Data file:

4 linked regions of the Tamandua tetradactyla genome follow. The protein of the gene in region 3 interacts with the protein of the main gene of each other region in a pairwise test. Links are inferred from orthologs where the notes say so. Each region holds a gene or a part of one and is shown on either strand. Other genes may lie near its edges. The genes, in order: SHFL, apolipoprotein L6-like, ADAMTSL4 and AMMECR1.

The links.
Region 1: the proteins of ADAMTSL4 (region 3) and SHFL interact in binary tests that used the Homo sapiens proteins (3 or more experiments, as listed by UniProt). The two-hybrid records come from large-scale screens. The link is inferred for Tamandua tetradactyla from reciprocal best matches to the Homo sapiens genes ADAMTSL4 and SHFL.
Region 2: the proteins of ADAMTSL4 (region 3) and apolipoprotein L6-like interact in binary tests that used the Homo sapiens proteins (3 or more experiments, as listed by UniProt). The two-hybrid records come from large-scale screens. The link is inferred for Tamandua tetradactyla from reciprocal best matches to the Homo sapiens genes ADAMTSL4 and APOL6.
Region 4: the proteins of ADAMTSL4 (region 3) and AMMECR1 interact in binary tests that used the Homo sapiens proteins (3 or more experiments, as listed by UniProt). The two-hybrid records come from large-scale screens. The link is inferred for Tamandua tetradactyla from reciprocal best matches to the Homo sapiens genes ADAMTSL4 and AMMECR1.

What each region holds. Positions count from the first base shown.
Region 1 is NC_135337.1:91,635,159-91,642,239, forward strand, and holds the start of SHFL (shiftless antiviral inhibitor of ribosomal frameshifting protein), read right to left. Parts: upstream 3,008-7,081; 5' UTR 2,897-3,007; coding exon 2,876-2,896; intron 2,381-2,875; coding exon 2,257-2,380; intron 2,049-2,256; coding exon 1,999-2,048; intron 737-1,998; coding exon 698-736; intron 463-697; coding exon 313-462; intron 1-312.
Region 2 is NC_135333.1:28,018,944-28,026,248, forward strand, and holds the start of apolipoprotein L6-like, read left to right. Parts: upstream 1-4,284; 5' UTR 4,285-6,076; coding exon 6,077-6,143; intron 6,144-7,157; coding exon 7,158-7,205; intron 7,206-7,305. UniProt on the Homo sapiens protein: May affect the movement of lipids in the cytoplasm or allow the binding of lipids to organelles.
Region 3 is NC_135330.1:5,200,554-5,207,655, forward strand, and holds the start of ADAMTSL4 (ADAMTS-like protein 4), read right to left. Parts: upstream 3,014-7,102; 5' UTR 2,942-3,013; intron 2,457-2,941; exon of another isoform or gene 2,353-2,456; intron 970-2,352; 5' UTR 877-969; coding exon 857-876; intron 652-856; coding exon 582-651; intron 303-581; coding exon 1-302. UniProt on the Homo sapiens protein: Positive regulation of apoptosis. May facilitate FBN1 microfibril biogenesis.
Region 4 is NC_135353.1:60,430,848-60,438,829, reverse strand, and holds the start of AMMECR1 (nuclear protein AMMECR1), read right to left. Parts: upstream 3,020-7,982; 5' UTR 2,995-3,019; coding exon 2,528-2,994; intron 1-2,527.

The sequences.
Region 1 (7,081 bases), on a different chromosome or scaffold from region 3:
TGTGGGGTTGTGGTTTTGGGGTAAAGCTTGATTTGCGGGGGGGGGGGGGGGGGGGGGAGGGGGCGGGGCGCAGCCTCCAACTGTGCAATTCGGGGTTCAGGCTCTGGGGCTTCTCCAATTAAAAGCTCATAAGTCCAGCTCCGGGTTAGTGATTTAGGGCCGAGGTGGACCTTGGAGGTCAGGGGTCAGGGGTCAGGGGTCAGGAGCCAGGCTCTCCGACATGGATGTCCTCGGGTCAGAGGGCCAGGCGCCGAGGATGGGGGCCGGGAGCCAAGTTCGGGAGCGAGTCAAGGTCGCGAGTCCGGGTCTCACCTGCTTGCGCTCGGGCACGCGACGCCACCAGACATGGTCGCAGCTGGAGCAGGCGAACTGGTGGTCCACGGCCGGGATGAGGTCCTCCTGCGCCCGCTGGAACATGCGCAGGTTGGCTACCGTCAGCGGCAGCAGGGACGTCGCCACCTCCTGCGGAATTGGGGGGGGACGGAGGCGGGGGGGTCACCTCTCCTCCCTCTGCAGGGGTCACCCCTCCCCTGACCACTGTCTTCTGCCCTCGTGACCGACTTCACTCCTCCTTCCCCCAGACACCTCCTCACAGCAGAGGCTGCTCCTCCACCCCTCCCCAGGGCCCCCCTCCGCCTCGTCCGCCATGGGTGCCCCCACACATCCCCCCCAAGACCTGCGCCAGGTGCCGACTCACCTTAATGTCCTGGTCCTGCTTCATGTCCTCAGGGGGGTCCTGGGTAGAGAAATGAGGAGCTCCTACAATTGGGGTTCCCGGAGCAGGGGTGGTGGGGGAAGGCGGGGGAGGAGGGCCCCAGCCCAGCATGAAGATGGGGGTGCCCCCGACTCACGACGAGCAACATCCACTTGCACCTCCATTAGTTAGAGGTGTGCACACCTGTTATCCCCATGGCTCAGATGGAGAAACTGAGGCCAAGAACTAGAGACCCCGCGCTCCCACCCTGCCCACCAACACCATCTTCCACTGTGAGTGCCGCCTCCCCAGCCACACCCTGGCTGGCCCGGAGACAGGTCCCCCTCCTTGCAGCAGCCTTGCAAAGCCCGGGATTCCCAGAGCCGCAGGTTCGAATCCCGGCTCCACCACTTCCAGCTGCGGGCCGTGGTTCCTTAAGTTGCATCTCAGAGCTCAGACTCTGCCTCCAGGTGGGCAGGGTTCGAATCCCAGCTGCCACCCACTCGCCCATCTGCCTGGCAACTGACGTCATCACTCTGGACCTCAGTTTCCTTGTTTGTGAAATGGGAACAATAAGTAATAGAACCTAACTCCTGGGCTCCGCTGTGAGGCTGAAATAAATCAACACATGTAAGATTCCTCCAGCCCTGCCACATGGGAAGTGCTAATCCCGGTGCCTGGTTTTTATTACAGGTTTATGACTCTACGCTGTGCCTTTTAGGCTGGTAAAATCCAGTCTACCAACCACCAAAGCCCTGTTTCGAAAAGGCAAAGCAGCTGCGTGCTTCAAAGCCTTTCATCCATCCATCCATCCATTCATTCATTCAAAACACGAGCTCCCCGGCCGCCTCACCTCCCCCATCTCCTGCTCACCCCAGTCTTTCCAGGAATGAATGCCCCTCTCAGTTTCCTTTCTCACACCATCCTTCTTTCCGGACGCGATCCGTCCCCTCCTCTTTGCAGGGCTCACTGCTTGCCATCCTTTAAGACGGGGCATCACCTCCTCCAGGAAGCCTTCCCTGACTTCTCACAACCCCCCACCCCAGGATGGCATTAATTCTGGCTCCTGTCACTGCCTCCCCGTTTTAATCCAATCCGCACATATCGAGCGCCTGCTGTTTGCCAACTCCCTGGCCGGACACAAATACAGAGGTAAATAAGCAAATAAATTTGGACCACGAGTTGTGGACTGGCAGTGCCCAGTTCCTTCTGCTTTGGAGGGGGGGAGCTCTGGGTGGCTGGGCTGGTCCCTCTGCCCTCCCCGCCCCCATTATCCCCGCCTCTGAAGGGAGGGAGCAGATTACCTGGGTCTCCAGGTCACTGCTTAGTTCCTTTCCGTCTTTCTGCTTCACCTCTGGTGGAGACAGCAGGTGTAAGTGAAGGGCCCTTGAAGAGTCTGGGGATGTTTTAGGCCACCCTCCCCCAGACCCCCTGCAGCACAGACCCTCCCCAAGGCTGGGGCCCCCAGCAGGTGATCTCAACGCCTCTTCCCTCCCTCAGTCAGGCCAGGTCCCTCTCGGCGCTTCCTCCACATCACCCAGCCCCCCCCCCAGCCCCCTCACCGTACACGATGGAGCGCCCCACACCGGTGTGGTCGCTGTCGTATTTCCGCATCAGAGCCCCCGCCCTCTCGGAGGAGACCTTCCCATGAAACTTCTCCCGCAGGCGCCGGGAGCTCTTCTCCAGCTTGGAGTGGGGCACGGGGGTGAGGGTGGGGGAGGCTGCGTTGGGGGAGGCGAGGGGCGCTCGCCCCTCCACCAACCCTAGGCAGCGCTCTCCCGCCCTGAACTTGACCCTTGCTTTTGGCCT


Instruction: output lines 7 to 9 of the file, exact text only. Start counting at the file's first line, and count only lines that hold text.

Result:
Region 1 is NC_135337.1:91,635,159-91,642,239, forward strand, and holds the start of SHFL (shiftless antiviral inhibitor of ribosomal frameshifting protein), read right to left. Parts: upstream 3,008-7,081; 5' UTR 2,897-3,007; coding exon 2,876-2,896; intron 2,381-2,875; coding exon 2,257-2,380; intron 2,049-2,256; coding exon 1,999-2,048; intron 737-1,998; coding exon 698-736; intron 463-697; coding exon 313-462; intron 1-312.
Region 2 is NC_135333.1:28,018,944-28,026,248, forward strand, and holds the start of apolipoprotein L6-like, read left to right. Parts: upstream 1-4,284; 5' UTR 4,285-6,076; coding exon 6,077-6,143; intron 6,144-7,157; coding exon 7,158-7,205; intron 7,206-7,305. UniProt on the Homo sapiens protein: May affect the movement of lipids in the cytoplasm or allow the binding of lipids to organelles.
Region 3 is NC_135330.1:5,200,554-5,207,655, forward strand, and holds the start of ADAMTSL4 (ADAMTS-like protein 4), read right to left. Parts: upstream 3,014-7,102; 5' UTR 2,942-3,013; intron 2,457-2,941; exon of another isoform or gene 2,353-2,456; intron 970-2,352; 5' UTR 877-969; coding exon 857-876; intron 652-856; coding exon 582-651; intron 303-581; coding exon 1-302. UniProt on the Homo sapiens protein: Positive regulation of apoptosis. May facilitate FBN1 microfibril biogenesis.